Dungeon Magazine #72

d72
In a stunning turn of events … I’m now no longer wanting to gash out my own eyes when thinking about the next issue of Dungeon, but rather AM LOOKING FORWARD to it!

No Stone Unturned
by Peter C. Spahn
AD&D
Levels 3-5

This is an interesting town adventure that is a little bit investigation and then has three of four linked areas underground to explore. Some zombies teleport into town. The party is hired to investigate, it leads to a hole in the ground, with caves, a ruined city, and an abandoned tower. There’s a little bit of several different genres present and the folks encountered seem more like real people than in many adventures. The little investigation is straightforward and involves encounters with people who have very human motivations. A cleric afraid to cast commune because of the answers he might get, or someone putting their life back together who has to deal with the sins of the past. There’s a little cave crawl that ends with a ruined city. inside are some mongrelman that you can ally with. Again, very real motivations and interesting things to talk to and interact with … not just a hack down. Overly wordy, could use better organization and maybe a little more color in places, but a nice variety of situations.

Deep Trouble in Telthin
by John Hartshorne
AD&D
Levels 10-12

This adventure takes care of that pesky high level problem by setting most of it on the Elemental Plane of Water. There’s the usual page or so about spell and magic item impacts, although the adventure makes sure and point out that you will need to ensure the party has some +3 and +4 weapons so they will have +1 and +2 weapons for the special monsters they encounter. Flooded streets in a city lead to a wizards home and a gate to the plane of water and his (invaded) home there and the big bad, a marid. I don’t know, the planer stuff and water adventures always seemed like a pain in the ass to me. It doesn’t seem worth the effort to run/read a three column room description. I like the artwork for the marid though! (the cover) But that vibe doesn’t come through in the adventure.

Under a Pale Moon
by Jason Carl
Dargonlance Fifth Age
Levels 2-4

Jesus H Fucking Christ. The DM talks for 45 minutes and then the players roll a die and then the DM talks for another 45 minutes. Nonsense act/scene based adventure with almost no content at all. Descend into valley. See/Fight/Talk gnolls. See/fight/Talk to gnoll masters. Ally maybe. big fight. Done. And here I thought Dungeon Magazine had improved.

Mistress on the Mere
by Paul F Culotta
AD&D
Levels 5-7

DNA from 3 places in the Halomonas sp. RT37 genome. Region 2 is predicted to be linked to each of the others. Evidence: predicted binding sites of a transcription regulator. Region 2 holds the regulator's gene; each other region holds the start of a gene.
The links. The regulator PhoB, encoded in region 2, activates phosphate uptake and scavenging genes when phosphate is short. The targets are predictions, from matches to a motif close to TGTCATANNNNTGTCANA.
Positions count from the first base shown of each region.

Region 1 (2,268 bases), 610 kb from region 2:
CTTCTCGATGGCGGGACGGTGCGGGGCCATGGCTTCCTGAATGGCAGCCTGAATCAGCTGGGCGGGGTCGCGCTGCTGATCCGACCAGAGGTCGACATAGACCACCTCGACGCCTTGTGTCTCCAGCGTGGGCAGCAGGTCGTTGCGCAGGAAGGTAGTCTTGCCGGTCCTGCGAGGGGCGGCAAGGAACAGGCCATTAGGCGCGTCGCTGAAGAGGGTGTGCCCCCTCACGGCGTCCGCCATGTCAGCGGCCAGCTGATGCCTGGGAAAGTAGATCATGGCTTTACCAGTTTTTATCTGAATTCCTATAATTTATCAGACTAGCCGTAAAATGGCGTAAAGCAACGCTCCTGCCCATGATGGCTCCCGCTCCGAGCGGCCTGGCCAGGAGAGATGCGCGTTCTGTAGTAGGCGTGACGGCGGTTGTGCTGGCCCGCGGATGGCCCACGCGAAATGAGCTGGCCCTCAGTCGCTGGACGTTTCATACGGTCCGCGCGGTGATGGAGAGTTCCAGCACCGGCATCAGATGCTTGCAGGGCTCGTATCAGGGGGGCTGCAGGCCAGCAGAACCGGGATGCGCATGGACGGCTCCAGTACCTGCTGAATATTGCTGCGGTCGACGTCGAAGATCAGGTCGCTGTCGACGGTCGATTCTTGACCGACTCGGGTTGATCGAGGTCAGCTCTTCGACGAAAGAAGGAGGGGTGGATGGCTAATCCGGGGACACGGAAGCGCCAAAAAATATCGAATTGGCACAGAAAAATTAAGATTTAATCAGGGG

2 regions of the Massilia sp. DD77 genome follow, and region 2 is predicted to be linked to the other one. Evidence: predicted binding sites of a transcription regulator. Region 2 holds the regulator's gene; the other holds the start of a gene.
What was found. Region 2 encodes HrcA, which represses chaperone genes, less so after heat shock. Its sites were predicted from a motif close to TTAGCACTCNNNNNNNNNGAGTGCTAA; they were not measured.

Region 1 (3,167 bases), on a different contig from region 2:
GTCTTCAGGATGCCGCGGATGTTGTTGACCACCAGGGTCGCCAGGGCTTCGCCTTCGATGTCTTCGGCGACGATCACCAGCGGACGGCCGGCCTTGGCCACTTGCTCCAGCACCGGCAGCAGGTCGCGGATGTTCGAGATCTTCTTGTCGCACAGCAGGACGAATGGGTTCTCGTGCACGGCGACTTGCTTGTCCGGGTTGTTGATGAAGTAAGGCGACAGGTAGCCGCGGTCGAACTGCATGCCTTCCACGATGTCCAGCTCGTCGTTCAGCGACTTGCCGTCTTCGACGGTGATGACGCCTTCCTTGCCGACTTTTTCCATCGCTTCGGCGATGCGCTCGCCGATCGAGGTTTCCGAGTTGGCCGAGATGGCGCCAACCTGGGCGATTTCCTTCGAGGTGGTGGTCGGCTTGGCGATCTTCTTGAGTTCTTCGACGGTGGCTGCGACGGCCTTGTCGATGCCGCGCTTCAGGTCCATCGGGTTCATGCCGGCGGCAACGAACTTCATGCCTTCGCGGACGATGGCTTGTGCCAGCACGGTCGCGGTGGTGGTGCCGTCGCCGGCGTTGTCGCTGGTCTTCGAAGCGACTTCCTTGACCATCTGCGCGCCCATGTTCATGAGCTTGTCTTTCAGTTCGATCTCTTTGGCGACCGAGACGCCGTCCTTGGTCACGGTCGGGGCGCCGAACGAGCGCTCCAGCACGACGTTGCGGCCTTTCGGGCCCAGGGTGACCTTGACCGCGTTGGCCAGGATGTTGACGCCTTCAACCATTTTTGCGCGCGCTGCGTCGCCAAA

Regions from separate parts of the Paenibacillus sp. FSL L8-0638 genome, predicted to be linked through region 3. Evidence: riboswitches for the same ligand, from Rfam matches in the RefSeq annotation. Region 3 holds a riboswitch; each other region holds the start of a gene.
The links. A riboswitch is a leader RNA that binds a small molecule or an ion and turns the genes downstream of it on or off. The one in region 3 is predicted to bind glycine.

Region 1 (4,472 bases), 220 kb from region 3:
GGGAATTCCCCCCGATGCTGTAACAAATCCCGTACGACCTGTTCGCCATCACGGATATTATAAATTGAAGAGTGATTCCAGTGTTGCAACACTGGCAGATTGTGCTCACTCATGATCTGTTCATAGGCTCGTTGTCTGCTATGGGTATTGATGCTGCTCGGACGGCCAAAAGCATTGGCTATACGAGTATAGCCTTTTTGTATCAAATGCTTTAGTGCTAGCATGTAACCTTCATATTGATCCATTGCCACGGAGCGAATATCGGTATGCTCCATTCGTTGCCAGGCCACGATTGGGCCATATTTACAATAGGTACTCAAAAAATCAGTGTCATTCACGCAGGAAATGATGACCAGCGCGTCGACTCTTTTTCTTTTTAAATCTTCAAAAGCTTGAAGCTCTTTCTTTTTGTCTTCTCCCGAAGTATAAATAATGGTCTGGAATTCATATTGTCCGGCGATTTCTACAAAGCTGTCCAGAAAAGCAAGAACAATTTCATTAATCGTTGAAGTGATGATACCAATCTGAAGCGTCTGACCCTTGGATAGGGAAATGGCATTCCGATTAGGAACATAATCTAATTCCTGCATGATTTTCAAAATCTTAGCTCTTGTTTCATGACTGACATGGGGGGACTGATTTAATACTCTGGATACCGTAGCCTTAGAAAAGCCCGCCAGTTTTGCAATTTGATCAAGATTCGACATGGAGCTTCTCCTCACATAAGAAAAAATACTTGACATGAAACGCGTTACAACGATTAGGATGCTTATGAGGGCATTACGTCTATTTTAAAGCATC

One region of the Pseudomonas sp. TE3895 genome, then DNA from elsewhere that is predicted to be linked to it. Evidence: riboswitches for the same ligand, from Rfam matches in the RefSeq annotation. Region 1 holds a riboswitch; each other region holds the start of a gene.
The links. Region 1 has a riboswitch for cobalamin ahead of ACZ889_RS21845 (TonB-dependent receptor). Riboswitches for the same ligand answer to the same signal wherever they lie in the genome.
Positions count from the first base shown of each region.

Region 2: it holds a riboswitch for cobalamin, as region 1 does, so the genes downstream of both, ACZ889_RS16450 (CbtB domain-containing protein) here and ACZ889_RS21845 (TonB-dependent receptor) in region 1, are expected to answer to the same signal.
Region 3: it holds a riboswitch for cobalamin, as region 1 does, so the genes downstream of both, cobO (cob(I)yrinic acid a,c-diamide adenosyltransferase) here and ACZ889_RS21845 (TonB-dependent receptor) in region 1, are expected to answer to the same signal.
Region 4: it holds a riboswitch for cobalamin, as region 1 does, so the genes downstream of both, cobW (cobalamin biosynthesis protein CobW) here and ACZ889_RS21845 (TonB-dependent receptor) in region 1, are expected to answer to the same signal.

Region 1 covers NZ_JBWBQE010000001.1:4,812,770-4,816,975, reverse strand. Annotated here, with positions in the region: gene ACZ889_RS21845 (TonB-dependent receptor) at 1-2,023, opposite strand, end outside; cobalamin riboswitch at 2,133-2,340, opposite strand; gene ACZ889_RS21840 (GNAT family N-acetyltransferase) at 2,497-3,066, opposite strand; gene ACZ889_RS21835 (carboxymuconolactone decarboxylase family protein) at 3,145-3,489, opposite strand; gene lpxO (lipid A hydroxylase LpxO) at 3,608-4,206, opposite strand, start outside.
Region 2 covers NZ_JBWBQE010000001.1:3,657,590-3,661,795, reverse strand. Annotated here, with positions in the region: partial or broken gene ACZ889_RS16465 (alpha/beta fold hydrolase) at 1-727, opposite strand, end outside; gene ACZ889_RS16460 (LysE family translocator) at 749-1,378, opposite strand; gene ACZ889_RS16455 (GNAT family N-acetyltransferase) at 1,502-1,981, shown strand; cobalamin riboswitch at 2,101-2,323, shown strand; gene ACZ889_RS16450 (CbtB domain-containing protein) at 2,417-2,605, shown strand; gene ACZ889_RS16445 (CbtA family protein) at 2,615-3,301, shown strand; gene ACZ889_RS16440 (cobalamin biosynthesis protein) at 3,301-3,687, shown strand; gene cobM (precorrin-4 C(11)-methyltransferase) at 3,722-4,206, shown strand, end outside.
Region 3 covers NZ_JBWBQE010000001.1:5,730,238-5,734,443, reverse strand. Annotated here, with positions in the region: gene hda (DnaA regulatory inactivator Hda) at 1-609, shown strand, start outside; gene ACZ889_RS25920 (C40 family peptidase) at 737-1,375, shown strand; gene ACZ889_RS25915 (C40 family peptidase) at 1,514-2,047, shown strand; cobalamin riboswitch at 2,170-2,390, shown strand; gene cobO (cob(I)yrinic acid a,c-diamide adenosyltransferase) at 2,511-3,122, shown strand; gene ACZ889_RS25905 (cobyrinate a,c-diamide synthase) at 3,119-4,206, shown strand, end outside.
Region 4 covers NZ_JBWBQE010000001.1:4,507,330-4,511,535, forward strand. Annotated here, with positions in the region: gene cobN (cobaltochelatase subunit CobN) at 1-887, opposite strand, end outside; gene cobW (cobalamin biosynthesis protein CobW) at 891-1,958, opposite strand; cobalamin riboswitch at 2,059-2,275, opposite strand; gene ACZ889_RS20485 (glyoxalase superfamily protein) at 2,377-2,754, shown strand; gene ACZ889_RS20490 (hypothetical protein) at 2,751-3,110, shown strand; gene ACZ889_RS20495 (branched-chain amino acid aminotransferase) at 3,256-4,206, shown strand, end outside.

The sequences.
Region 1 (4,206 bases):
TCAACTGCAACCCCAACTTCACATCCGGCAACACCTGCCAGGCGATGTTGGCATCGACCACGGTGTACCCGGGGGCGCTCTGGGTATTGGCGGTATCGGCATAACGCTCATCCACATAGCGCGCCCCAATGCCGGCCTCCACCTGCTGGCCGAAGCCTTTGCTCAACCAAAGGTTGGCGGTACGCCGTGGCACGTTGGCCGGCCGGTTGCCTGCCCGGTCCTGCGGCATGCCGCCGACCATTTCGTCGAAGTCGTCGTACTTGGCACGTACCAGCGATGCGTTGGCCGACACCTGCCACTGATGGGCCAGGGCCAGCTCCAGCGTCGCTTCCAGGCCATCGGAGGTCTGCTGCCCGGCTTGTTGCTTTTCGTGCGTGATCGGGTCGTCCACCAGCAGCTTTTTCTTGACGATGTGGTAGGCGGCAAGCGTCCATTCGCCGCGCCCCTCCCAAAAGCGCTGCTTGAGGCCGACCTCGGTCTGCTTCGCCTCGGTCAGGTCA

Maybe the weakest so far in the Mere of Dead Men series. I love the premise of the series and the previous entries have been pretty good. This is a vampire hunt in the swamp, after a meeting with a group of female stargazers. Eventually the party finds out the headmistress is evil. The stargazer compound has some interesting people. They could be better organized into a table for use during play, but this is Dungeon in the 90’s, so, let’s be happy they have names and personalities and entries that are only one paragraph each. The swamp vampire is more like a set piece and the astronomy castle is pretty open ended. I wasn’t really inspired by the vampire, expect with an off-hand note that he lurks on the astronomy compound roof at night scratching at windows and whispering things to the people inside. That’s a great line that can lead to loads of fun. Most of the rest of the adventure doesn’t come close to that though. Putting a vampire in the swamp is not imaginative, nor is putting his grave in quicksand or putting some evil trees in. That’s just procedural and mechanistic. Scratching at windows at night and whispering love to the women inside … that’s imaginative and leads to creative play by the DM and players. One sentence.

Plundering Poppof
by Andy Miller
AD&D
Levels 1-3

A short little B&E job at an evil wizard’s home while he’s out of town. Nicely evil-lite (evil skeleton cats, evil skeleton dogs, evil? marionette with its mouth glued shut.) There’s no presumed one way in and a lot is left up to the players. Not overly burdened with real-aloud or text, especially where Dungeon is concerned. if you were running a city game then this would be a nice little locale for the party to hit if you worked it into whatever else you had going on. I was especially inspired by one the hooks: random NPC hires party to break in and loot it and leave evidence of another evil NPC having done the job. Imagine the party is contacted by some lame beggar “The crow barks at midnight!”

This entry was posted in Dungeon Magazine, Reviews. Bookmark the permalink.

3 Responses to Dungeon Magazine #72

  1. badmike3 says:

    I ran No Stone Unturned for my group a few years back, changed it up a bit but it was really a fun little adventure. Always like those “city below the city” type delves.

  2. Anonymous says:

    I got good use out of No Stone Unturned (which has an original and compelling start) and Plundering Poppof. Bryce, are you finally agreeing that two decent adventures makes an issue
    worthwhile? Please keep the reviews of old and new coming.

  3. My Saltmarsh group enjoyed No Stone Unturned. The first half of the cave system doesn’t have much in it except trivial traps (“you tripped and took d4 damage”) with no time pressure, so that was dull (I probably could have GM’d it better). But everything else went quite well.

Leave a Reply